Toledo Public Schools has more highly qualified teachers under the federal No Child Left Behind Act than any of Ohio's large urban school districts.
With 95.2 percent of its teachers considered "highly qualified," the district is a step ahead of others working to meet the 100 percent standard required by the end of the upcoming school year.
The federal No Child Left Behind Act, which took effect in 2002 and requires that all teachers be "highly qualified" in the core academic content areas they teach, places emphasis on teacher quality as a factor in improving achievement for all students.
In order to be considered highly qualified, a teacher must have a bachelor's degree, full state certification or license, and prove that they know each subject they teach.
Toledo is on par with school districts throughout northwest Ohio, where only six districts have less than 90 percent of their teachers considered highly qualified, and 26 have all teachers meeting that threshold.
In southeast Michigan, all school districts reported 78 percent or more of their teachers rated highly qualified, with five districts reporting 100 percent of their teachers meeting the requirements. Fifteen out of 22 school districts in Monroe and Lenawee counties reported having 90 percent or more of their teachers considered highly qualified.
The information is self reported by teachers and school districts.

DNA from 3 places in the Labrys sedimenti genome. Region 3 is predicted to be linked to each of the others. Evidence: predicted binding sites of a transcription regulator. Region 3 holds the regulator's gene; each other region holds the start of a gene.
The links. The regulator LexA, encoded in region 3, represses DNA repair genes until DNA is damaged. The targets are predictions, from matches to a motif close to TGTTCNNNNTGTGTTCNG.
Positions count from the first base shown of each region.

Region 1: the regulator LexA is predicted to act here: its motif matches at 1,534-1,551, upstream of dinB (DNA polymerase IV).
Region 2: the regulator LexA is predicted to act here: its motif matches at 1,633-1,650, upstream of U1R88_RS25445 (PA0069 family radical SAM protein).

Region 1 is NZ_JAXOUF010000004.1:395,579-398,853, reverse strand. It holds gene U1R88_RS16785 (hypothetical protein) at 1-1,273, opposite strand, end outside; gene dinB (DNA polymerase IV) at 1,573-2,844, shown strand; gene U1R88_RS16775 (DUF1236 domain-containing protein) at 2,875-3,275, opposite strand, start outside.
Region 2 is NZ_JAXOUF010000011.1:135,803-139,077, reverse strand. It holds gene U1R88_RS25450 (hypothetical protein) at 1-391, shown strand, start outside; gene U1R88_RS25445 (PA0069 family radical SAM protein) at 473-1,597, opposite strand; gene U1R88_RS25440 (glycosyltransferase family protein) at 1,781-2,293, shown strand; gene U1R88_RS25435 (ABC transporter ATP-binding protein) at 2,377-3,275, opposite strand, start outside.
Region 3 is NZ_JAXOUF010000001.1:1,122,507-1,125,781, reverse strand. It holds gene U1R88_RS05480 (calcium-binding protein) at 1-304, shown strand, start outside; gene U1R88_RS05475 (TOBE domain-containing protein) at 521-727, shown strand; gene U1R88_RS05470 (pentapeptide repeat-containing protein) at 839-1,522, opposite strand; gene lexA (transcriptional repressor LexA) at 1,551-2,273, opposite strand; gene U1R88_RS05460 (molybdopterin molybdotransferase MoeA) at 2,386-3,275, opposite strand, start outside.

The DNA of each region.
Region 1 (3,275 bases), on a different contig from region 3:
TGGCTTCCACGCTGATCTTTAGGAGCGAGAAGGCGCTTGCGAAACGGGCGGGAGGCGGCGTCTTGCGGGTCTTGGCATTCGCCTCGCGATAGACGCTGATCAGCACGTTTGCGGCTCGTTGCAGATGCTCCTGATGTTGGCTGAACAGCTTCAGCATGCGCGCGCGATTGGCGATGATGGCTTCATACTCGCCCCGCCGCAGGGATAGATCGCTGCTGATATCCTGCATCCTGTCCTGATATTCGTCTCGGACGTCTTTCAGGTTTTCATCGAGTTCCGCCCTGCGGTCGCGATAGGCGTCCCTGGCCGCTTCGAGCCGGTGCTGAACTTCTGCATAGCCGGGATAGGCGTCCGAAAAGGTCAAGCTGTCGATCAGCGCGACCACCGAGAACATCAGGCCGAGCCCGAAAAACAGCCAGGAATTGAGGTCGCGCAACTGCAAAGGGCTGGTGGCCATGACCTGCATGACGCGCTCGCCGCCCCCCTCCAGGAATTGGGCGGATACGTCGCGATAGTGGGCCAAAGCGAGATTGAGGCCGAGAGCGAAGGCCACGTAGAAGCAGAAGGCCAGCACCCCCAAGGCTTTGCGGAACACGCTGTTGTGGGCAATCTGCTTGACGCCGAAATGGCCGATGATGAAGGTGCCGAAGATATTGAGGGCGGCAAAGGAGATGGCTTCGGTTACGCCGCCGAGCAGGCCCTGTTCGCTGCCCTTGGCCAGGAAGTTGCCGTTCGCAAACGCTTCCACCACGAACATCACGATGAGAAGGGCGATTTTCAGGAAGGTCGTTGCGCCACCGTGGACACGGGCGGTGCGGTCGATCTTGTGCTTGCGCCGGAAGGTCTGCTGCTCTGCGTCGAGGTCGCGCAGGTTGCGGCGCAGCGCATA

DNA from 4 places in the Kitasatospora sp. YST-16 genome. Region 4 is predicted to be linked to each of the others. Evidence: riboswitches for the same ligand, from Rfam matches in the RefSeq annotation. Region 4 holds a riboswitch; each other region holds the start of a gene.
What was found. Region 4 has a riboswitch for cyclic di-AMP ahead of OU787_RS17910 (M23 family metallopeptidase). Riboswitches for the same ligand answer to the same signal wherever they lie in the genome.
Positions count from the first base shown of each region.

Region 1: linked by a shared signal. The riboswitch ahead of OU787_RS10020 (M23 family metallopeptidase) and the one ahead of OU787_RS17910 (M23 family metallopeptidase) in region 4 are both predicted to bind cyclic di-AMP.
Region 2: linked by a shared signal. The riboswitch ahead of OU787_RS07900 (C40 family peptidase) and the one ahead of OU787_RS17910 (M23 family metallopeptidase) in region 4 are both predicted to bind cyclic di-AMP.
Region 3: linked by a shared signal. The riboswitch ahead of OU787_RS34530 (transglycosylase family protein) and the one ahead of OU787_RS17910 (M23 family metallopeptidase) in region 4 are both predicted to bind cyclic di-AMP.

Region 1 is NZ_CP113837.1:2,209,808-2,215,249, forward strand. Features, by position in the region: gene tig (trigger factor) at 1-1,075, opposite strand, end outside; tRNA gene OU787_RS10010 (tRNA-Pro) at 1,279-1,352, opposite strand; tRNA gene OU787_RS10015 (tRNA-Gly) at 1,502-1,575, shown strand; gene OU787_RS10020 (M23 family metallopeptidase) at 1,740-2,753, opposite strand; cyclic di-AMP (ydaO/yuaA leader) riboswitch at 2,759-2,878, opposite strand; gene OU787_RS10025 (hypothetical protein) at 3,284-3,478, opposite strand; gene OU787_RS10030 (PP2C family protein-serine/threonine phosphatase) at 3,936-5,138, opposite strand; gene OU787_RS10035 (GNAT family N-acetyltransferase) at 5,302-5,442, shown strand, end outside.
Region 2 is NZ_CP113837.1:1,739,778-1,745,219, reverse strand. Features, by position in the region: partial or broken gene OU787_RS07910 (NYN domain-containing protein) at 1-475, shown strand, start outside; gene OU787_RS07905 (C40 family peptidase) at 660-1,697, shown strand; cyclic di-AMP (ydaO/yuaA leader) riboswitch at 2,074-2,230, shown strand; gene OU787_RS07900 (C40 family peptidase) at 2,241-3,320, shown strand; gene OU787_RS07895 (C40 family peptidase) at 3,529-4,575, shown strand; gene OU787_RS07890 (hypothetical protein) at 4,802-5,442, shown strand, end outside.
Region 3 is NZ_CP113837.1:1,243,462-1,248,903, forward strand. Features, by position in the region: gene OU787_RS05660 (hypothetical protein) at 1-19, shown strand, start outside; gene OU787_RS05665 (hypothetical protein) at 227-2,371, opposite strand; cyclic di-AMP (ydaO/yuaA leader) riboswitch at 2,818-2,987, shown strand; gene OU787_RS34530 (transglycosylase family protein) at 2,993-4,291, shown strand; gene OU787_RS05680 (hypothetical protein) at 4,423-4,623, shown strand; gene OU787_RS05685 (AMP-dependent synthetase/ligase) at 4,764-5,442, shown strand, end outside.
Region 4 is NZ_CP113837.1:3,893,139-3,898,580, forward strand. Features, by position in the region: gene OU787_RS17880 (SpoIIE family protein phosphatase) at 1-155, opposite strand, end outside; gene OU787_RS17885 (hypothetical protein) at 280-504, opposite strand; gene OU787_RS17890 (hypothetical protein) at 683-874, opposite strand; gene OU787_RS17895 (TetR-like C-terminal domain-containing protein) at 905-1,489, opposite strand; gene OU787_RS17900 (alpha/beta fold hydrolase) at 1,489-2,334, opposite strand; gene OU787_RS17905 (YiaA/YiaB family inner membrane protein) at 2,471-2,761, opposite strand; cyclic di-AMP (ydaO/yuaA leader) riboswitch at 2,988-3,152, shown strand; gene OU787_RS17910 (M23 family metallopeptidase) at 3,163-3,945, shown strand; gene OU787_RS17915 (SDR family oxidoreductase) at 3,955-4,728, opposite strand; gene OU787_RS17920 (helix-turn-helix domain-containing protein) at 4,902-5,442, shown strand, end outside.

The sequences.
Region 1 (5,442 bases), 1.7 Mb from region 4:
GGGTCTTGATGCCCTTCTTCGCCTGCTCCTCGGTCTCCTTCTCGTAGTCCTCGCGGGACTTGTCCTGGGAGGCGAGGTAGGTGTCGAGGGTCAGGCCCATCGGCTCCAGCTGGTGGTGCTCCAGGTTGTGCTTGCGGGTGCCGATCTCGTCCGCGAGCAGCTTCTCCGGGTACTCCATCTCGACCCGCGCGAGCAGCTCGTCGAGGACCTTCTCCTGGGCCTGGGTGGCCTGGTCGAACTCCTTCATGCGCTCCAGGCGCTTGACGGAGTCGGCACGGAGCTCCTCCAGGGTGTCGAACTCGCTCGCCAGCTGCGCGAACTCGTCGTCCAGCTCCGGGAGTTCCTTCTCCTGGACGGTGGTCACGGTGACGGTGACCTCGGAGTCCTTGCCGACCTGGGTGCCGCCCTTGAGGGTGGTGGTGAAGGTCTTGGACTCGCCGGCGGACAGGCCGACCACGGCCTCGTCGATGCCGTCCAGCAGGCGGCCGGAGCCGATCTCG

Francine Lawrence, president of the Toledo Federation of Teachers, said the union offers incentives for it members to attain master's degrees and other training that would satisfy the rigorous standard.
"We place a heavy emphasis on teacher quality because it is considered the primary influence for student achievement, equally with the home," Ms. Lawrence said. "We are ahead of the curve for years, and I am delighted to hear [this year's] information."
Kindergarten through sixth grade teachers who acquire a master's degree in education, curriculum and instruction, reading, or teaching, can help themselves meet the requirement for mastery of their subject areas.
Ms. Lawrence criticized the federal requirements for special education teachers, which mandate extra training and education. Unlike regular teachers, special education teachers who provide instruction in core academic subjects must meet the highly qualified teacher requirements for each core academic subject they teach.
"The expectations on special education teachers are unrealistic," she said.
Other district representatives feel the same.
Swanton Local School District reached the 100 percent mark for highly qualified teachers last school year by putting an emphasis on helping special education teachers meet the extra requirements.
"Our special education teachers know it's important they work with the kids for all those areas," said Paulette Raczkowski-Baz, secondary administrative assistant and coordinator of the special education department. "Our teachers just want to make sure they're covering the areas that they're in. It's something that the teacher prides themselves in, too, because who wants a notice shared to a parent that says you're not highly qualified? They want to make sure they're seen as the professionals that they are."